You cut into your fully-cooked chicken and see pink. Panic time? Throw it back in the oven? Not necessarily.
The Kitchn reminds us that when all parts of the chicken have reached at an internal temperature of at least 165F (74C), it’s safe to eat, regardless of colour:
The USDA further explains that even fully cooked poultry can sometimes show a pinkish tinge in the meat and juices. This is particularly true of young chickens whose bones and skin are still very permeable. Pigment in the bone marrow can colour the surrounding tissue and make the bones themselves look very dark. Hemoglobin in the muscles can likewise react with air during cooking to give the meat a pinkish colour even after cooking. The chicken’s feed and whether it’s been frozen can also affect the final colour.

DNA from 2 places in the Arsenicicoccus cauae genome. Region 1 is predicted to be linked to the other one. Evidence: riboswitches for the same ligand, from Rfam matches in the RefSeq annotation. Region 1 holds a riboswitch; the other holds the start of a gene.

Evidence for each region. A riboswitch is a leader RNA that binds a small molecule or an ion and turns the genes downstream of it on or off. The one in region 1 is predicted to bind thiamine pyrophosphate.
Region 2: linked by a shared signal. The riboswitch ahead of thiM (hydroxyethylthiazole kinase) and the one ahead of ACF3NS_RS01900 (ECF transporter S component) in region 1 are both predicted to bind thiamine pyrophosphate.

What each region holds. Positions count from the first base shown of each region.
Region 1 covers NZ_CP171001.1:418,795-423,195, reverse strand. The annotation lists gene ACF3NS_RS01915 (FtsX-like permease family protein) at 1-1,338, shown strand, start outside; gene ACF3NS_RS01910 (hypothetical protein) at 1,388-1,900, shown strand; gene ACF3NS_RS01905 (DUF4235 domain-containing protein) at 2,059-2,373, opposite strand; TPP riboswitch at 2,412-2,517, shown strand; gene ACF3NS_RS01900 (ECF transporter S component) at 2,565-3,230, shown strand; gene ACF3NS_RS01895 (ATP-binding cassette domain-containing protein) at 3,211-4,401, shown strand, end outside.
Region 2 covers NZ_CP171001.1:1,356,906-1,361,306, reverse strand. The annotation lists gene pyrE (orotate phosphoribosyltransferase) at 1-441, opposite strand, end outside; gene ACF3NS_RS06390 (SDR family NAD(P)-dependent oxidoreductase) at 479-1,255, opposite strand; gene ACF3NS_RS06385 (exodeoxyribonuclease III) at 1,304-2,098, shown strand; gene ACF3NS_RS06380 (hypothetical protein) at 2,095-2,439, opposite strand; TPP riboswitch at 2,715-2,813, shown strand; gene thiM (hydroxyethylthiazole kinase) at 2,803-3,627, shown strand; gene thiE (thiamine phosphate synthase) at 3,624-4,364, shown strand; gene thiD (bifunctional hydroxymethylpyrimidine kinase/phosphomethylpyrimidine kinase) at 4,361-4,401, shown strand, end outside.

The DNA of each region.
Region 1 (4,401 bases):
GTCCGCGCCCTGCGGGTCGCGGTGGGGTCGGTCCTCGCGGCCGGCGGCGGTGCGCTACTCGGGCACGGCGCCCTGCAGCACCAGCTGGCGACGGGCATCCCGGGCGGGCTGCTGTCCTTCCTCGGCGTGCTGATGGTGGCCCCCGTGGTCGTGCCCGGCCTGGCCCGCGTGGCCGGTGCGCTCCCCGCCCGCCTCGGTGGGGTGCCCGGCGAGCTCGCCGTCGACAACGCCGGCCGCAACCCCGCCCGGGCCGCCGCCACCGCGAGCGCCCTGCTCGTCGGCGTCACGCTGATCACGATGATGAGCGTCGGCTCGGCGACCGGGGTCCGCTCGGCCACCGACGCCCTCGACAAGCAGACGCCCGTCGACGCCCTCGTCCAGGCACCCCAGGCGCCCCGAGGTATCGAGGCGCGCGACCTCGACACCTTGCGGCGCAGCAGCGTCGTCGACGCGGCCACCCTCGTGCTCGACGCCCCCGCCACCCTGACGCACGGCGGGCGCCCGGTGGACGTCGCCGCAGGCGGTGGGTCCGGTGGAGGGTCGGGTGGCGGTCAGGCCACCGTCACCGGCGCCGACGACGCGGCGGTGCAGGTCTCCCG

We’ve probably all been warned to stay away from pink poultry meat thanks to salmonella concerns, but your thermometer, not your eyes, are the best guide. That said, if you’re not cooking and taking the temperature of the meat yourself, it’s probably best to avoid pinkish poultry.
Chicken Still Pink After Cooking? Don’t Panic [The Kitchn]